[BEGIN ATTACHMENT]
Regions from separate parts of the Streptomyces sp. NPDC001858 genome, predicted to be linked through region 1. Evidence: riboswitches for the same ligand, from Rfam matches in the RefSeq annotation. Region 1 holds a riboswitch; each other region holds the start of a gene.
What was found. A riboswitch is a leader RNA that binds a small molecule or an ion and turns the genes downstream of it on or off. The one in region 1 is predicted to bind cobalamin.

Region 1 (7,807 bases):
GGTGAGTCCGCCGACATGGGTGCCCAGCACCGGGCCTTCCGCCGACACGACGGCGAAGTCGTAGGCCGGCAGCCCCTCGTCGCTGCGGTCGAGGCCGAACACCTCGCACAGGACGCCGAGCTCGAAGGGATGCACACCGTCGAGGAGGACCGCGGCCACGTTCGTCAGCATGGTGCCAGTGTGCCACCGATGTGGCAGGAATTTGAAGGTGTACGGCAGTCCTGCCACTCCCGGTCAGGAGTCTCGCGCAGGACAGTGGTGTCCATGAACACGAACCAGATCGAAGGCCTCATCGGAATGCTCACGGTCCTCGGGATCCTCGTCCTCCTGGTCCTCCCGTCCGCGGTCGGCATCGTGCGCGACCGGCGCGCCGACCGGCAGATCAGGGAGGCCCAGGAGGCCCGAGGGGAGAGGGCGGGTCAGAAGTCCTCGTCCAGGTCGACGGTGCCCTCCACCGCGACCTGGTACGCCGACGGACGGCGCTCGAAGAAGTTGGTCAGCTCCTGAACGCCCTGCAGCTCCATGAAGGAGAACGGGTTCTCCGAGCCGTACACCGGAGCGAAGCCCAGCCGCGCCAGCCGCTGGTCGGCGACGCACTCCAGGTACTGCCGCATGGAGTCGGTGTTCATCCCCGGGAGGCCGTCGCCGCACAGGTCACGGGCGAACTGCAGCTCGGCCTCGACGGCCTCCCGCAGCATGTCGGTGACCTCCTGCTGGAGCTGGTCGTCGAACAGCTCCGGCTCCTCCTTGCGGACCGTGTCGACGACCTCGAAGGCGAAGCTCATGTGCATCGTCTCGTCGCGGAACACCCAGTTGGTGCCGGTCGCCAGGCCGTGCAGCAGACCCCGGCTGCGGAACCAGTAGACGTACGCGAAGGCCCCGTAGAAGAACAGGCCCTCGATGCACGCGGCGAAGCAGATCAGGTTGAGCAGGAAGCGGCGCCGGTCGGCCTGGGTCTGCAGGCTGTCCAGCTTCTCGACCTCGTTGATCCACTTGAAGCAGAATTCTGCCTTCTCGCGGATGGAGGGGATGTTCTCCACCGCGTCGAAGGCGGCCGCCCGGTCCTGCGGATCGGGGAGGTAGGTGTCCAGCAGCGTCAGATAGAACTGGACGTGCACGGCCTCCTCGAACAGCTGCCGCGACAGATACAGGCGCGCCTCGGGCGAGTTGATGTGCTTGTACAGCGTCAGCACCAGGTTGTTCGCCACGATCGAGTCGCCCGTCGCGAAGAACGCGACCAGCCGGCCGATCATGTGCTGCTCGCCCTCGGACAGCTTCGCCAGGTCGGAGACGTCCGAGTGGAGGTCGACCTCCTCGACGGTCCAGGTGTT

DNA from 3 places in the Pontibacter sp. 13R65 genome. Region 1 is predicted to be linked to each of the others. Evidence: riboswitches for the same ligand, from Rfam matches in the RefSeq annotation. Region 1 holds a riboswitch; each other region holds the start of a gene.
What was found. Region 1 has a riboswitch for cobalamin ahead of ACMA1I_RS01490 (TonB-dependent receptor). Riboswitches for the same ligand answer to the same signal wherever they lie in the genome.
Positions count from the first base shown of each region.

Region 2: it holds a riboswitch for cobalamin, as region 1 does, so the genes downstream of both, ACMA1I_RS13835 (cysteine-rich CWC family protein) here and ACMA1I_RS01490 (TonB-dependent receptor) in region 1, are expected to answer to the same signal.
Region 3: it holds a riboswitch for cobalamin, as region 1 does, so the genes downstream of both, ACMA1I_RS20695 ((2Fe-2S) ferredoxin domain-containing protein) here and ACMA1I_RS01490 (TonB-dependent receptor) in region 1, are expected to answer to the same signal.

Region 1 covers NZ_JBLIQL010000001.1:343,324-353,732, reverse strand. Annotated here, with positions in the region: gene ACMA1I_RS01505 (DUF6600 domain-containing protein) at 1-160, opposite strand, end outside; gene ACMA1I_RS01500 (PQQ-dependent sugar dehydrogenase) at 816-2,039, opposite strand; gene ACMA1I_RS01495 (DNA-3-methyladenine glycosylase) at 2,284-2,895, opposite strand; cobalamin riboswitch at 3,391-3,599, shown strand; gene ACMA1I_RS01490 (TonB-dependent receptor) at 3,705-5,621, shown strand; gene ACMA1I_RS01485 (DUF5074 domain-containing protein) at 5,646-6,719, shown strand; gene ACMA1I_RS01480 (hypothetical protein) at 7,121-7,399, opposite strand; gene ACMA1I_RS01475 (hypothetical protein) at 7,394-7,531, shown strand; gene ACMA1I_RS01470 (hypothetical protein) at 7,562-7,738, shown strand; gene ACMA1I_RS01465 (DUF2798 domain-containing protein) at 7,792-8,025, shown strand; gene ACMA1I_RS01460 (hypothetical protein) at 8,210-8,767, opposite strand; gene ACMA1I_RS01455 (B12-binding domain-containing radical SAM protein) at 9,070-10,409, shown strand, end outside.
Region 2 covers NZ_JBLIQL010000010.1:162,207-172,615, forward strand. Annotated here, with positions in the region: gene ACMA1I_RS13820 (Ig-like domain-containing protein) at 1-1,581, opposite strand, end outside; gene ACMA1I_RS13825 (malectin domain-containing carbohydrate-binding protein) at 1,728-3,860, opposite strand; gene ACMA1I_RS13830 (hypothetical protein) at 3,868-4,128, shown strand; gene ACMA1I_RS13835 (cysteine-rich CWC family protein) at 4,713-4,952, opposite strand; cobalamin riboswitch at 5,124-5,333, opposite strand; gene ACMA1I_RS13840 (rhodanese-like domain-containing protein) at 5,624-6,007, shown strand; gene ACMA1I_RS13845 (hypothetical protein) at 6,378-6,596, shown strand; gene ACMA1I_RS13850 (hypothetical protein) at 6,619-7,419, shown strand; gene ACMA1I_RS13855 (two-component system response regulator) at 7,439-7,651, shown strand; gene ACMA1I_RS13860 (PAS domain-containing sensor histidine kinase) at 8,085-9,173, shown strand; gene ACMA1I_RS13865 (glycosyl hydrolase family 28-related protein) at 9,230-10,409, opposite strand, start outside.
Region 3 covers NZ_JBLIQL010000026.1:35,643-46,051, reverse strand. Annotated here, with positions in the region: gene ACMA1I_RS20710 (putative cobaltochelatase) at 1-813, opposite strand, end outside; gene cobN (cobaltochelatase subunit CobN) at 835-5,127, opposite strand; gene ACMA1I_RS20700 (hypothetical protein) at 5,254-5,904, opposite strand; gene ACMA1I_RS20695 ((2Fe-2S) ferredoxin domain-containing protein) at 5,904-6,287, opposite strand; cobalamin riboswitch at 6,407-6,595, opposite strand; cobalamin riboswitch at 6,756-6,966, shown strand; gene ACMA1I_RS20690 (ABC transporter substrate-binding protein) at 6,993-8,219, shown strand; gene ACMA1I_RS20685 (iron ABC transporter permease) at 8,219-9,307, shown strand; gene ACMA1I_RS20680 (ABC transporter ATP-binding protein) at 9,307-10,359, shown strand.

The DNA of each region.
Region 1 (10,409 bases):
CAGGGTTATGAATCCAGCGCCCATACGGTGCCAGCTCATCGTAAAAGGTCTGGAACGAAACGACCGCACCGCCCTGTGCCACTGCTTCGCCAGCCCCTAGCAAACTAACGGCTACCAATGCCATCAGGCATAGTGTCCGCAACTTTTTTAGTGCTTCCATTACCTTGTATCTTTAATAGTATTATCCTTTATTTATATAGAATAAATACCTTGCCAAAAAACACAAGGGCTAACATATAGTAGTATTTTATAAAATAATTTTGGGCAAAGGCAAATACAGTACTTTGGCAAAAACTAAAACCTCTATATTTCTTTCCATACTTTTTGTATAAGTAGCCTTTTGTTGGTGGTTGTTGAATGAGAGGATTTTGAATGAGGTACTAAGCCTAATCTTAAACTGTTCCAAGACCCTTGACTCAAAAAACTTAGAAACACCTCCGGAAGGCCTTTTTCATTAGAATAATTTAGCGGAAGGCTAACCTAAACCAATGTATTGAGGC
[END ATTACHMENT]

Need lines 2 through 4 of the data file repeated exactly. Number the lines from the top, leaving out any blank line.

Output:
What was found. A riboswitch is a leader RNA that binds a small molecule or an ion and turns the genes downstream of it on or off. The one in region 1 is predicted to bind cobalamin.

Region 1 (7,807 bases):
GGTGAGTCCGCCGACATGGGTGCCCAGCACCGGGCCTTCCGCCGACACGACGGCGAAGTCGTAGGCCGGCAGCCCCTCGTCGCTGCGGTCGAGGCCGAACACCTCGCACAGGACGCCGAGCTCGAAGGGATGCACACCGTCGAGGAGGACCGCGGCCACGTTCGTCAGCATGGTGCCAGTGTGCCACCGATGTGGCAGGAATTTGAAGGTGTACGGCAGTCCTGCCACTCCCGGTCAGGAGTCTCGCGCAGGACAGTGGTGTCCATGAACACGAACCAGATCGAAGGCCTCATCGGAATGCTCACGGTCCTCGGGATCCTCGTCCTCCTGGTCCTCCCGTCCGCGGTCGGCATCGTGCGCGACCGGCGCGCCGACCGGCAGATCAGGGAGGCCCAGGAGGCCCGAGGGGAGAGGGCGGGTCAGAAGTCCTCGTCCAGGTCGACGGTGCCCTCCACCGCGACCTGGTACGCCGACGGACGGCGCTCGAAGAAGTTGGTCAGCTCCTGAACGCCCTGCAGCTCCATGAAGGAGAACGGGTTCTCCGAGCCGTACACCGGAGCGAAGCCCAGCCGCGCCAGCCGCTGGTCGGCGACGCACTCCAGGTACTGCCGCATGGAGTCGGTGTTCATCCCCGGGAGGCCGTCGCCGCACAGGTCACGGGCGAACTGCAGCTCGGCCTCGACGGCCTCCCGCAGCATGTCGGTGACCTCCTGCTGGAGCTGGTCGTCGAACAGCTCCGGCTCCTCCTTGCGGACCGTGTCGACGACCTCGAAGGCGAAGCTCATGTGCATCGTCTCGTCGCGGAACACCCAGTTGGTGCCGGTCGCCAGGCCGTGCAGCAGACCCCGGCTGCGGAACCAGTAGACGTACGCGAAGGCCCCGTAGAAGAACAGGCCCTCGATGCACGCGGCGAAGCAGATCAGGTTGAGCAGGAAGCGGCGCCGGTCGGCCTGGGTCTGCAGGCTGTCCAGCTTCTCGACCTCGTTGATCCACTTGAAGCAGAATTCTGCCTTCTCGCGGATGGAGGGGATGTTCTCCACCGCGTCGAAGGCGGCCGCCCGGTCCTGCGGATCGGGGAGGTAGGTGTCCAGCAGCGTCAGATAGAACTGGACGTGCACGGCCTCCTCGAACAGCTGCCGCGACAGATACAGGCGCGCCTCGGGCGAGTTGATGTGCTTGTACAGCGTCAGCACCAGGTTGTTCGCCACGATCGAGTCGCCCGTCGCGAAGAACGCGACCAGCCGGCCGATCATGTGCTGCTCGCCCTCGGACAGCTTCGCCAGGTCGGAGACGTCCGAGTGGAGGTCGACCTCCTCGACGGTCCAGGTGTT